I have become an accidental student of black women’s hair.
And let me tell you, there’s a lot to learn.
Unlike “white people” (everyone else on the planet), black people are either blessed or cursed with kinky hair. Based on how much time and money devoted to hiding, straightening, and manipulating their natural hair, the consensus seems to be on the latter. (Oddly enough, it’s acceptable for girls up to junior high school to wear their hair as men do.)
“Good Hair“, Chris Rock’s documentary on black women’s hair in 2009, was my first introduction to weaves, hair relaxer, and the extent of black self-loathing. Rock explores whether to encourage his young daughters to weave or not to weave. He interviews Nia Long, Eve, Salt-N-Pepa, Dr. Maya Angelou, and Al Sharpton looking for answers.
Key takeaways include:
- Hair relaxer, aka sodium hydroxide, applied to the head, burns if not scalds
- Don’t touch a woman’s weave
- Weaves and water do not mix
- Anyone seeking to date a black woman also must support her weave (habit)
Fast forward to January 2013 when I woke up one morning at my auntie’s house to see her being attended to by three women. I prepared breakfast then went back to my room to surf the Internet and watch a movie. A few hours later, I went back out for a glass of water. Lo and behold she was still sitting there!
According to Wikipedia, hair extensions or weaves are “methods of lengthening one’s hair by incorporating artificial hair or natural hair collected from other individuals. These hair techniques are advanced and are used to change the hair drastically without looking unrealistic.”
After that episode, I began noticing the many salons and container shops devoted to manipulating women’s hair. When I began employing my sales staff, I began to appreciate the variety of ways black women can “do” their hair. A black woman can adorn herself with frizzy hair, long wavy curls, or long braids that touch her butt. One day, our office manager came in with a very short “haircut”. After peppering her with questions, she explained that it was a wig. I hadn’t thought of that.
If you ever wonder if her hair is real, look out for a woman patting the top of her head. I assume she cannot scratch an itch without ruining her hair. I think it’s funny because you never see anyone patting their head except little kids who are asked to pat their head and rub their stomachs simultaneously.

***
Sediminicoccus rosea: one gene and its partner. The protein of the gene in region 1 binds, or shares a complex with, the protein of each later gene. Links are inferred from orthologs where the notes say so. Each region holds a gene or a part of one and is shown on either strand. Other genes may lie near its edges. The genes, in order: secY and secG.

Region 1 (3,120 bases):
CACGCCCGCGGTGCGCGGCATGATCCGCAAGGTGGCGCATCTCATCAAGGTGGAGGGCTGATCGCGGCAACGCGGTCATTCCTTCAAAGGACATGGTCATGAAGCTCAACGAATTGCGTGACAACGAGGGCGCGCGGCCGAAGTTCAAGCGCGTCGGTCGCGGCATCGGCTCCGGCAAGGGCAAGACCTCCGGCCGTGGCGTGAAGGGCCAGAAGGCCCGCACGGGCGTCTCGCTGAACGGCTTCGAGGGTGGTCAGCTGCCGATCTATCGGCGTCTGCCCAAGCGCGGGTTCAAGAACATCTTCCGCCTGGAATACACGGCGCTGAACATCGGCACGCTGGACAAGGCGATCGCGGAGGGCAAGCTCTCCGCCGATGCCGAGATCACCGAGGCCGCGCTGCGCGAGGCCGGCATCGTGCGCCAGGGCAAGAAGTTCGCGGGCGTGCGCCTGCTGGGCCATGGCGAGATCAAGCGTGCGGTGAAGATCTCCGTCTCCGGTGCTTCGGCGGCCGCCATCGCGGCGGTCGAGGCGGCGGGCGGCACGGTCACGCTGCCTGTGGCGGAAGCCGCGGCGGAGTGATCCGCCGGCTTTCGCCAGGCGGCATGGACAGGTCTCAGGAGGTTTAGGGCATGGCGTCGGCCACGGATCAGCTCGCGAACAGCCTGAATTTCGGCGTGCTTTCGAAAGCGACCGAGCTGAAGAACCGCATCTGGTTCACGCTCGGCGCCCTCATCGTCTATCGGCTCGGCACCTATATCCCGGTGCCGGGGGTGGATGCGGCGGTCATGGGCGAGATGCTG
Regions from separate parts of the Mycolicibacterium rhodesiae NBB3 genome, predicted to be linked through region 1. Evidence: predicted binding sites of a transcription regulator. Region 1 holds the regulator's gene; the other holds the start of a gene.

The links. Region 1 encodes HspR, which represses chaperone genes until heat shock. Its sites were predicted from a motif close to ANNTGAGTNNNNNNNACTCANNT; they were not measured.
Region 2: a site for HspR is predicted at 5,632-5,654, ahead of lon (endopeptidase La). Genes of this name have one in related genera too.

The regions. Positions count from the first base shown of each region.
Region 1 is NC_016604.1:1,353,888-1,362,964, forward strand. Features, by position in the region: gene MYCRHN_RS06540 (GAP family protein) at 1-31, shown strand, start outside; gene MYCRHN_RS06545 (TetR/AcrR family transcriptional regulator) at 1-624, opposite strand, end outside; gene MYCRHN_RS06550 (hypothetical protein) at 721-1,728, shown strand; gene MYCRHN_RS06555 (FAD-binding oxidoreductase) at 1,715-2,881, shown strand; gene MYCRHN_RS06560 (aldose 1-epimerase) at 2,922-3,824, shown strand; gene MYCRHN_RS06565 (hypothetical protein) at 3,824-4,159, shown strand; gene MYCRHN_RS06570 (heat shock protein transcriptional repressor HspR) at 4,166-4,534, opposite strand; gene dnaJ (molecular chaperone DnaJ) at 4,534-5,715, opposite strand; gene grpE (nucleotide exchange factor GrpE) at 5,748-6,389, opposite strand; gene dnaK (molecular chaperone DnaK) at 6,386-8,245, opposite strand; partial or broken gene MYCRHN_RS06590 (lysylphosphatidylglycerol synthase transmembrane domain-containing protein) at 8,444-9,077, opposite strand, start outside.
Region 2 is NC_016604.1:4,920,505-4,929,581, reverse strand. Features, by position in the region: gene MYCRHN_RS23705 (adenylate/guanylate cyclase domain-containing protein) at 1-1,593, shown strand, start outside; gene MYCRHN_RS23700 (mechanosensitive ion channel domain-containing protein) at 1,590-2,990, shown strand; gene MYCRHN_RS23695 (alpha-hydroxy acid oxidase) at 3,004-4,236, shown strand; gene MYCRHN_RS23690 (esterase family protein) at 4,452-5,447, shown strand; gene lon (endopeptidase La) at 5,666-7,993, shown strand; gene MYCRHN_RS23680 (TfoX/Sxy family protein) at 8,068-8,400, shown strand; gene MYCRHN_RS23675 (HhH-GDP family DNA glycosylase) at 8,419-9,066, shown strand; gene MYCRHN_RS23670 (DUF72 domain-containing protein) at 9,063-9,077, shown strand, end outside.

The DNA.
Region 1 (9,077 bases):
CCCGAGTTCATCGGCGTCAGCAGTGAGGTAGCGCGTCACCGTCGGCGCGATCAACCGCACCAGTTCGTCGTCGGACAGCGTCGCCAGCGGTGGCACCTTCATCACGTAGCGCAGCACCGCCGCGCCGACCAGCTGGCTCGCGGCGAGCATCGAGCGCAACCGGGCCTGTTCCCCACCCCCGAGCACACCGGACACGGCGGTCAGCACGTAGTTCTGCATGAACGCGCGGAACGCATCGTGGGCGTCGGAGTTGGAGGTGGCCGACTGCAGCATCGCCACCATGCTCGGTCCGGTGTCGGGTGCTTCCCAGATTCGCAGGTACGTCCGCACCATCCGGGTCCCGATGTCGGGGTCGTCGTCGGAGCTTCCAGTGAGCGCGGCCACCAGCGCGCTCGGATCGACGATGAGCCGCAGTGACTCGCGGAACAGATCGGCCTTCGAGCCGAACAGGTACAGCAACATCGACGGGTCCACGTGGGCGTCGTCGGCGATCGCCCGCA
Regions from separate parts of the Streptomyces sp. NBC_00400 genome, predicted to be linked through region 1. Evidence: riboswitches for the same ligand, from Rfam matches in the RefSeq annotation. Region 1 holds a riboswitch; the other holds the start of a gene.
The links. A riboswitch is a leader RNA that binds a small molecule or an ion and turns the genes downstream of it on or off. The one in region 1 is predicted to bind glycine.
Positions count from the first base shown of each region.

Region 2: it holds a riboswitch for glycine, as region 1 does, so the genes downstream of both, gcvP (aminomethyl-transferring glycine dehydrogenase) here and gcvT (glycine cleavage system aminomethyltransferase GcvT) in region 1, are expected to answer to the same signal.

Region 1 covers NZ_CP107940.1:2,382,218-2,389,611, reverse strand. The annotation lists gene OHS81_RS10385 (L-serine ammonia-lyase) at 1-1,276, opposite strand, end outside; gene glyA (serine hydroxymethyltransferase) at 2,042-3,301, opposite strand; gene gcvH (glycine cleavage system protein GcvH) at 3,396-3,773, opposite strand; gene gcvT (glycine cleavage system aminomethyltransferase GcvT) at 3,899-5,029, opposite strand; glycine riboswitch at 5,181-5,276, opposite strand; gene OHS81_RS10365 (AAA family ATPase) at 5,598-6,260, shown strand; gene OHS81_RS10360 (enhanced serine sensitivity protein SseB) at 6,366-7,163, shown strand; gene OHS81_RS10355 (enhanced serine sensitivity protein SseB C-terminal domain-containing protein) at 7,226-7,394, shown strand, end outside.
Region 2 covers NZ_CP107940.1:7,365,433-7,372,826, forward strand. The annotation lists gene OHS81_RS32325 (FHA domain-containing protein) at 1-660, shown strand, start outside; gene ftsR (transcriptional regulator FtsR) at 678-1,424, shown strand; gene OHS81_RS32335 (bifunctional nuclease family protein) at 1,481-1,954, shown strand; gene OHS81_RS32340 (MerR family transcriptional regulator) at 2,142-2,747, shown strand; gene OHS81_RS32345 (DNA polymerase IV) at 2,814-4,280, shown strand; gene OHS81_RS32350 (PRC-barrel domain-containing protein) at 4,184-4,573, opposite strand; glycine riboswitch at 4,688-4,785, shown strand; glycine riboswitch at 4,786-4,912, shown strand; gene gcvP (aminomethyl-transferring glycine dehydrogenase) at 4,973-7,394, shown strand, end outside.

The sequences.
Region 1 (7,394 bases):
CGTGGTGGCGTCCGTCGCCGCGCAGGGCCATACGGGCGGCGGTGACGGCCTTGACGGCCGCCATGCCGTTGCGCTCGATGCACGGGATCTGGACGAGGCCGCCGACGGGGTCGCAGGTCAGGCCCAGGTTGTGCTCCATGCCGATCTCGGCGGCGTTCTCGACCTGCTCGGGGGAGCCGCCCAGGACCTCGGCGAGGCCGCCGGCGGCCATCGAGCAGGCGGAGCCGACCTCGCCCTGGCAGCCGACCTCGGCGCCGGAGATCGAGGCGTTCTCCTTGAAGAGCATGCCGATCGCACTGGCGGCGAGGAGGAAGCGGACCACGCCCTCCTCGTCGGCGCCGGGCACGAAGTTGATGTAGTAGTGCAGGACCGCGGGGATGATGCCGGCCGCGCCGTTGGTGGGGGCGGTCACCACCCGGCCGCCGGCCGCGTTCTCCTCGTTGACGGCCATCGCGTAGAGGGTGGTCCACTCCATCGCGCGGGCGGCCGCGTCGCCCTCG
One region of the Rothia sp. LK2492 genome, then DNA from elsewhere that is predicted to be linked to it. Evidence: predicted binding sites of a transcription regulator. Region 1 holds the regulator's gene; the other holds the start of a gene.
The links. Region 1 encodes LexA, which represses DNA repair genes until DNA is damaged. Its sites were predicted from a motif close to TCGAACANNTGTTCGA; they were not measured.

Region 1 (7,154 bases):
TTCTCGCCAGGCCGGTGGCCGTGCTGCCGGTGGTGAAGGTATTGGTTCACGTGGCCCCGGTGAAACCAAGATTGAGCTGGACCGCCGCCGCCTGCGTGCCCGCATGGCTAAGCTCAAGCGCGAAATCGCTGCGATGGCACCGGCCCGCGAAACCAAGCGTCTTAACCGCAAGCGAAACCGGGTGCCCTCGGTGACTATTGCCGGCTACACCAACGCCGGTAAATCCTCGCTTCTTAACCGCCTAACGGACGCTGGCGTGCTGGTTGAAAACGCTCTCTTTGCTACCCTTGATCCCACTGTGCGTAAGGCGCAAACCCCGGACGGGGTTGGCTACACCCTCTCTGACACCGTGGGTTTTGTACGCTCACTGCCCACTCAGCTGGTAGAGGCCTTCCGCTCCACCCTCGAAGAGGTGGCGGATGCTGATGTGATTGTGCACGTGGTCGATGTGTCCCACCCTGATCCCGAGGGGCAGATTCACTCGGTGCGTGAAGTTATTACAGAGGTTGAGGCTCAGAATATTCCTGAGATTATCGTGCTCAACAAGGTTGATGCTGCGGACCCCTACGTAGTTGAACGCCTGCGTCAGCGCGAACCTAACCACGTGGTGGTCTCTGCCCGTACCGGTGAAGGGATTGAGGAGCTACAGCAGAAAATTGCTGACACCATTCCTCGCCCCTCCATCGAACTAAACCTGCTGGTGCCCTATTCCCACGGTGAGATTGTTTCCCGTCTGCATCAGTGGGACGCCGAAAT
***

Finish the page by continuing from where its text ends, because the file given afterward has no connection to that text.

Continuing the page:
Jokes aside, I disagree with Rock’s assertion that weaves and hair extensions are attempts by black women to look more “white”. Sure, relaxers that chemically break the bonds that make black women’s hair kinky may have started as a desire to look less “African”; however, the use of hair extensions/wigs has become so commonplace that it seems more like a form of self-expression than self-loathing.
Whatever the answer, the weave/wig thing is big business. Synthetic hair typically lasts for 3 weeks while real human hair can theoretically last indefinitely. In reality, however, the thickness of the hair will thin as the real hair falls out through the normal course of wearing it. Typically, a woman needs two to three 100 g hair bundles to implement a hair style.
Teresa explained that synthetic hair bundles can be purchased for as little as $5 (10 cedis). At the upper end, here in Ghana, a look involving three 100 g bundles of South American human hair can cost 1,000 cedis ($500) or more. Take that $500 and multiply it by the number of black women with means on the planet then multiply it by the number of times they want to change their look in a year. You get a pretty big number that starts with the letter “b”.
If you want your woman to look good, you’re going to pay. “Good Hair” explicitly warns men wanting to date/marry black women that they should be prepared to support their weave habit. Even here in Ghana, a young woman who uses synthetic hair is going to spend 50-60 cedis for hair + labor. Keep in mind that I pay my college educated staff around 500 cedis per month. Someone is spending 10 percent of her salary for hair! And that’s for lower quality hair. The beautiful locks that some of these young ladies are walking around with could be several hundred cedis per month.
I can only offer the following advice to the uninitiated:
For men: black women who use weaves have (almost) no hair. The woman you’re ogling is nearly bald. It’s all an illusion. She can change her hair style in a day. If you date this girl, her monthly habit will become your problem. It must be like a “Crying Game” moment for a man to realize his Jessica White-type girlfriend has no hair.
For women: Commit to a look. Either you are going to do the weave/wig thing or you go au naturel — you either go bald or you let it grow out. The middle ground is the least attractive option. It basically amounts to their natural hair pulled back and tied into a bun.